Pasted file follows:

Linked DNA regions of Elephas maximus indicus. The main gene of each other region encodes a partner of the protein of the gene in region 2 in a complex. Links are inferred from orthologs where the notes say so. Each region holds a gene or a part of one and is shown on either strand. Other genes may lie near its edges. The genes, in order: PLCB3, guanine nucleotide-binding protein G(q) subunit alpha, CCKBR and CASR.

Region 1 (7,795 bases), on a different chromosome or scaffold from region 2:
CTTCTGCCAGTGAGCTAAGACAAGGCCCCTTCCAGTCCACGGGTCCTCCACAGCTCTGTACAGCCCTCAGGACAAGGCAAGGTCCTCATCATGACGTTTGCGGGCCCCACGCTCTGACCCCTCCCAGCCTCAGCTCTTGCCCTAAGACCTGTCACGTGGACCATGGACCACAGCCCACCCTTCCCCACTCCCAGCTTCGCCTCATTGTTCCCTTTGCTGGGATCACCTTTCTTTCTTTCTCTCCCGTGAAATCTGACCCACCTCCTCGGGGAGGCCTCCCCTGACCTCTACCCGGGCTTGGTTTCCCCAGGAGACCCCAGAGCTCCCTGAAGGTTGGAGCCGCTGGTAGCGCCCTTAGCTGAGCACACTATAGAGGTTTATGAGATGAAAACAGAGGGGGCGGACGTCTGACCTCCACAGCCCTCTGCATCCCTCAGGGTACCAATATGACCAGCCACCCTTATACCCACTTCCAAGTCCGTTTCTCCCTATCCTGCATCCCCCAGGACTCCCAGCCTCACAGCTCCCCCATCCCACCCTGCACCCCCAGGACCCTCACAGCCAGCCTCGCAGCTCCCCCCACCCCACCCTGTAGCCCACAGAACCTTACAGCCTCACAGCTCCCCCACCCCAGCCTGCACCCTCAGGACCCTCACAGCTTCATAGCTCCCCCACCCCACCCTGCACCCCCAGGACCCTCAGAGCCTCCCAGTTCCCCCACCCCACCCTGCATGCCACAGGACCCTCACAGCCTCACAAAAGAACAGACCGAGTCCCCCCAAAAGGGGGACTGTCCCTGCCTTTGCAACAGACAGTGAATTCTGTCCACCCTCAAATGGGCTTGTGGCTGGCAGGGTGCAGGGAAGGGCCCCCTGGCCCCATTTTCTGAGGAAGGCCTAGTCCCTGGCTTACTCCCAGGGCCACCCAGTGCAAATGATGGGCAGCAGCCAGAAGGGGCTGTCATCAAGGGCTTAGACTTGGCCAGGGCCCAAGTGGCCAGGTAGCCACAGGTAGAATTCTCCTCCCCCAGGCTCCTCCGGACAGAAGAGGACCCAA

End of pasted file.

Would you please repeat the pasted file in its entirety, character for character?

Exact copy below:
Linked DNA regions of Elephas maximus indicus. The main gene of each other region encodes a partner of the protein of the gene in region 2 in a complex. Links are inferred from orthologs where the notes say so. Each region holds a gene or a part of one and is shown on either strand. Other genes may lie near its edges. The genes, in order: PLCB3, guanine nucleotide-binding protein G(q) subunit alpha, CCKBR and CASR.

Region 1 (7,795 bases), on a different chromosome or scaffold from region 2:
CTTCTGCCAGTGAGCTAAGACAAGGCCCCTTCCAGTCCACGGGTCCTCCACAGCTCTGTACAGCCCTCAGGACAAGGCAAGGTCCTCATCATGACGTTTGCGGGCCCCACGCTCTGACCCCTCCCAGCCTCAGCTCTTGCCCTAAGACCTGTCACGTGGACCATGGACCACAGCCCACCCTTCCCCACTCCCAGCTTCGCCTCATTGTTCCCTTTGCTGGGATCACCTTTCTTTCTTTCTCTCCCGTGAAATCTGACCCACCTCCTCGGGGAGGCCTCCCCTGACCTCTACCCGGGCTTGGTTTCCCCAGGAGACCCCAGAGCTCCCTGAAGGTTGGAGCCGCTGGTAGCGCCCTTAGCTGAGCACACTATAGAGGTTTATGAGATGAAAACAGAGGGGGCGGACGTCTGACCTCCACAGCCCTCTGCATCCCTCAGGGTACCAATATGACCAGCCACCCTTATACCCACTTCCAAGTCCGTTTCTCCCTATCCTGCATCCCCCAGGACTCCCAGCCTCACAGCTCCCCCATCCCACCCTGCACCCCCAGGACCCTCACAGCCAGCCTCGCAGCTCCCCCCACCCCACCCTGTAGCCCACAGAACCTTACAGCCTCACAGCTCCCCCACCCCAGCCTGCACCCTCAGGACCCTCACAGCTTCATAGCTCCCCCACCCCACCCTGCACCCCCAGGACCCTCAGAGCCTCCCAGTTCCCCCACCCCACCCTGCATGCCACAGGACCCTCACAGCCTCACAAAAGAACAGACCGAGTCCCCCCAAAAGGGGGACTGTCCCTGCCTTTGCAACAGACAGTGAATTCTGTCCACCCTCAAATGGGCTTGTGGCTGGCAGGGTGCAGGGAAGGGCCCCCTGGCCCCATTTTCTGAGGAAGGCCTAGTCCCTGGCTTACTCCCAGGGCCACCCAGTGCAAATGATGGGCAGCAGCCAGAAGGGGCTGTCATCAAGGGCTTAGACTTGGCCAGGGCCCAAGTGGCCAGGTAGCCACAGGTAGAATTCTCCTCCCCCAGGCTCCTCCGGACAGAAGAGGACCCAA